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The TikTok ban is political theater – El Estoque

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With over 1 billion active users, TikTok is fourth largest social media platform in the world, a staple on the phones of most teens at MVHS.

However, this platform that enables global expression may soon be withdrawn from the market. On Wed. March 13th, the The House of Representatives has passed a bill That would effectively mean a ban on TikTok. More specifically, the bill would require divestment and the sale of the app to an American company – although the Washington Post argues The time given to the company is not enough to find a buyer and sell the app, making a ban extremely likely. Although a ban on TikTok has been threatened in the past – most notably through a 2020 executive order from President Trump that led to TikTok working with Oracle to protect US data – it is a lot due to the requirements of this bill more likely that there will be a complete ban.

The bill was the result of concerns about national security and privacy issues as the Chinese Communist Party (CCP) had access to American data through TikTok users. Because TikTok's owner, ByteDance, is a Chinese company, certain Chinese laws apply allow that the CCP may request data from the company for intelligence gathering purposes.

Yet this bill fails to protect American interests. TikTok suggested Project Texas, a move to address American data security concerns by moving all data from U.S.-based users to U.S.-based servers. The goal of this $1.5 billion plan is to restore American security to TikTok, as data stored in the US would be subject to American privacy laws. The plan also includes close monitoring of data transfers to ensure user data does not leave the US unlawfully. In addition, measures such as: Bans on the app on federal devices Measures are already in place to prevent sensitive data from falling into the hands of the CCP.

While the ban paints TikTok as a data-guzzling tool for Chinese propaganda, it doesn't take into account the millions of Americans who use the platform for good.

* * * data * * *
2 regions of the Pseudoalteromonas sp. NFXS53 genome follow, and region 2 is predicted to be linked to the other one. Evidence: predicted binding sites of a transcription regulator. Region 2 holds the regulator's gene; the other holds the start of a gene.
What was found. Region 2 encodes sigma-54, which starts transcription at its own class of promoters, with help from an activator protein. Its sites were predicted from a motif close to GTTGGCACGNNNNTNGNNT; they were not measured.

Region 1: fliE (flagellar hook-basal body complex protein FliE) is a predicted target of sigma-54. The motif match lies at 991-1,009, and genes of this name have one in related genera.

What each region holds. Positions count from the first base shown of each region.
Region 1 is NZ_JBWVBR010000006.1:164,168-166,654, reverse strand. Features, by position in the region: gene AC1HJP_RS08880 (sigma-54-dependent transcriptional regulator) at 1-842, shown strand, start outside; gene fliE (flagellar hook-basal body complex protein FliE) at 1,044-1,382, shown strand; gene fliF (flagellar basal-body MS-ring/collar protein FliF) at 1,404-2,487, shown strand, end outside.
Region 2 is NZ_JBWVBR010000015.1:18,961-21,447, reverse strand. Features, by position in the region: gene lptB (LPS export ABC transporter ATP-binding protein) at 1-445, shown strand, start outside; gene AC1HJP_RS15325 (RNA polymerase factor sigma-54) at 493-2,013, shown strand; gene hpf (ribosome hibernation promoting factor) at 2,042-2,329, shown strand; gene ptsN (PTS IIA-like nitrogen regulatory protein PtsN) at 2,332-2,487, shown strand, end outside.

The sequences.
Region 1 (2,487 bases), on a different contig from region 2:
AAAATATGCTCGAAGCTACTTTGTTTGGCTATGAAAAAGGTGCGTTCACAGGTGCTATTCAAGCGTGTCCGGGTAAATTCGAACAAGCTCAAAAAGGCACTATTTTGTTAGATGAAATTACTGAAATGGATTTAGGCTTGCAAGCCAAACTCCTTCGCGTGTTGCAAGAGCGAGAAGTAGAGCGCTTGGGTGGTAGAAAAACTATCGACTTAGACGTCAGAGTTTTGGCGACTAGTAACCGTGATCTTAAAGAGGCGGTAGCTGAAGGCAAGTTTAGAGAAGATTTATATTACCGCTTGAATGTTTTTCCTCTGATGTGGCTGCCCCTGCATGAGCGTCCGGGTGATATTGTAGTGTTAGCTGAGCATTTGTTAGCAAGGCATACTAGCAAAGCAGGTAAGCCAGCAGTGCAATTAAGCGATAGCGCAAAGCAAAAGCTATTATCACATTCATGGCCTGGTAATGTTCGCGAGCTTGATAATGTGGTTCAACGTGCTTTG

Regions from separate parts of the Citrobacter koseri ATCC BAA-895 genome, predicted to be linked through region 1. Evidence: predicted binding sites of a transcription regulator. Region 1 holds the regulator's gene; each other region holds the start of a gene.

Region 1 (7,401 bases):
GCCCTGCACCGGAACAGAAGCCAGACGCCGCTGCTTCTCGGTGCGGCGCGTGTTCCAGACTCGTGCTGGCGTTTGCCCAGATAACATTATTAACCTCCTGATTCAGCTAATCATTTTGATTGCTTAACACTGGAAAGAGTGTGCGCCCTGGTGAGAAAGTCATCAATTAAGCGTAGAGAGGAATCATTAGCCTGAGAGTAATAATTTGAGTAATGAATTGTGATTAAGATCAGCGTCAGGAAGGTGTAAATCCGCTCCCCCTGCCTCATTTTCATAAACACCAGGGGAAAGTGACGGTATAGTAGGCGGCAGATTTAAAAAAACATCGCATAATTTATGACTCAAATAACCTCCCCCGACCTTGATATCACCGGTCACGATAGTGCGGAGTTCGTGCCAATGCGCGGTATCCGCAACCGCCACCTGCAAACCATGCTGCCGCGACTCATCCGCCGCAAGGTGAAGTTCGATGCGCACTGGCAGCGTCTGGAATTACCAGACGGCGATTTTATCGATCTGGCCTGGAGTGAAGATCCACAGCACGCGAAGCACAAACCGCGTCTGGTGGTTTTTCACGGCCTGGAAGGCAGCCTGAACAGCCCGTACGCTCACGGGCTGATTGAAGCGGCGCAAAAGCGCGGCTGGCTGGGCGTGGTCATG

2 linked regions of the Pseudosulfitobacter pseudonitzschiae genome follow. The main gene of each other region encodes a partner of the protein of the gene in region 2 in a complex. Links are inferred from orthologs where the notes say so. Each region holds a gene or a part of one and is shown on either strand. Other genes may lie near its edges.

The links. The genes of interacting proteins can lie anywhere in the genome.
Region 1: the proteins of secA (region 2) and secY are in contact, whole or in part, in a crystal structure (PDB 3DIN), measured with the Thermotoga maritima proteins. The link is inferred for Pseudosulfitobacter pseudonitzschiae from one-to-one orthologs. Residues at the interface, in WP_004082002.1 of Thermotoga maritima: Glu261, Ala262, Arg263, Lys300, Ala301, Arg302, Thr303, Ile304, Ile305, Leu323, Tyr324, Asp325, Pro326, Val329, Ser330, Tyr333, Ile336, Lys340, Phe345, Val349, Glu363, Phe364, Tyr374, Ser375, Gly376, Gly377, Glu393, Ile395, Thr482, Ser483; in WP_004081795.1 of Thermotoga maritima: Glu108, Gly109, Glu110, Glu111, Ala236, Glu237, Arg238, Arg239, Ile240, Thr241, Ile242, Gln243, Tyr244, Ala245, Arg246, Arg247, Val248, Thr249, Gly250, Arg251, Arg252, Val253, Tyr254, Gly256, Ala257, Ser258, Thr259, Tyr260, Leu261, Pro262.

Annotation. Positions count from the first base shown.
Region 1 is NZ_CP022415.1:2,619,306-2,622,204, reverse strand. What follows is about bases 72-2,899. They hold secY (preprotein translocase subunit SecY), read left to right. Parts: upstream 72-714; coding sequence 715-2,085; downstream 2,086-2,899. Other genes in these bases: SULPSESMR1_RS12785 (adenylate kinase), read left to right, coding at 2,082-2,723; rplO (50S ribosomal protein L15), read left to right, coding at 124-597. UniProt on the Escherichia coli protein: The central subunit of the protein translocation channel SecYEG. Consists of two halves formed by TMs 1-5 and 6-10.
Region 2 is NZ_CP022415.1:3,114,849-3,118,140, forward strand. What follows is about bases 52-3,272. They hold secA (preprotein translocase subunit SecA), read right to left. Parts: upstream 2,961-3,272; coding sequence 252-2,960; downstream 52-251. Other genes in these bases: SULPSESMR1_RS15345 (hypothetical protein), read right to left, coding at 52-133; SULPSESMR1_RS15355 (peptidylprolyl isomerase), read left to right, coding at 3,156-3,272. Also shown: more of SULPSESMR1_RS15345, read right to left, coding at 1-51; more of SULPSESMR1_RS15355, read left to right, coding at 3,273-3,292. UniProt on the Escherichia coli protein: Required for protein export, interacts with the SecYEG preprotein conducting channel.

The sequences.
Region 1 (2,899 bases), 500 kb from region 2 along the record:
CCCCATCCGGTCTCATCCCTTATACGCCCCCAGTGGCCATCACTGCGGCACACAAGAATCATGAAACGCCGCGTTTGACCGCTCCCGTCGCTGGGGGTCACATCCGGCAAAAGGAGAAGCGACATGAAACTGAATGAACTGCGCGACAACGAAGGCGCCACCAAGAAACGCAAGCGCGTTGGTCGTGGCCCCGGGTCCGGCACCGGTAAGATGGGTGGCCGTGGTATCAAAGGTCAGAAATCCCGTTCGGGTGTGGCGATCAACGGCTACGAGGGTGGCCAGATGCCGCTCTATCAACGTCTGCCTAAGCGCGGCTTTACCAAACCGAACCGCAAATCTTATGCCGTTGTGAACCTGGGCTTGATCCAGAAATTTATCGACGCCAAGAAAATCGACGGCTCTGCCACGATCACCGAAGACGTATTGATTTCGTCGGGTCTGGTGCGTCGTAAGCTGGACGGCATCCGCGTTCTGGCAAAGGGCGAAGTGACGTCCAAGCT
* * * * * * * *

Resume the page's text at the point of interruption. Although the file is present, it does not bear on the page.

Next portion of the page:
However, a ban is still in sight. Why? Lawmakers want to give the impression that they are tough on the CCP. While the ban paints TikTok as a data-guzzling tool for Chinese propaganda, it doesn't take into account the millions of Americans who use the platform for good – social good that enables millions of Americans to express their opinions. TikTok is a community building platform, a key to activism movements like #Me too and other grassroots movements that raise awareness and have sometimes led to real policy change, particularly among high school students.

Another argument for the ban is the alleged spread of misinformation on TikTok. Because of the platform's powerful content recommendation algorithm, there is potential for TikTok to recommend content to users that advances its own ideals, something American critics say has been a growing problem of late believe that TikTok has “fueled the spread of anti-Semitism and promoted pro-Palestinian content to American users” in light of the Israeli-Palestinian conflict.

However, this is not a reason to ban free expression. It is protected by the First Amendment and the Supreme Court has confirmed The government cannot ban foreign propaganda. Misinformation is also a problem that occurs across all platforms, not just TikTok – social media sites like Instagram and X face the same problem. TikTok, like most other social media platforms, has tried to combat this problem Use of Content Guidelines Filter out misinformation. While it can't filter out everything, TikTok shouldn't be blamed for this problem if it's not one they're facing individually.

The negative consequences of the ban also extend beyond the loss of a platform for social good and expression. Many successful creators will lose their careers, especially small creators – students, small businesses, housewives and others – whose platform is primarily based on TikTok and who rely on it to make a living. What is crucial is 40% of Generation Z Americans have a side hustle and TikTok generates, on average, 64% higher revenue than other platforms and supports millions of businesses and creators. The ban also has the unintended effect of strengthening industrial tech giants' monopolies on social media platforms and limiting citizens' choices.

Of course, data security concerns are very real – breaches are common and have the potential to expose the personal information of millions of users. But this issue doesn't just affect TikTok's data, and targeting TikTok solely for this issue means the ban is more for political theater than anything else. We need to hold Facebook, X, Reddit and other platforms accountable for the same thing. The ban also has much broader implications than just being a political tool – the negative impact on social activism, expression and the ability to generate revenue makes it clear that eliminating TikTok will do more harm than good.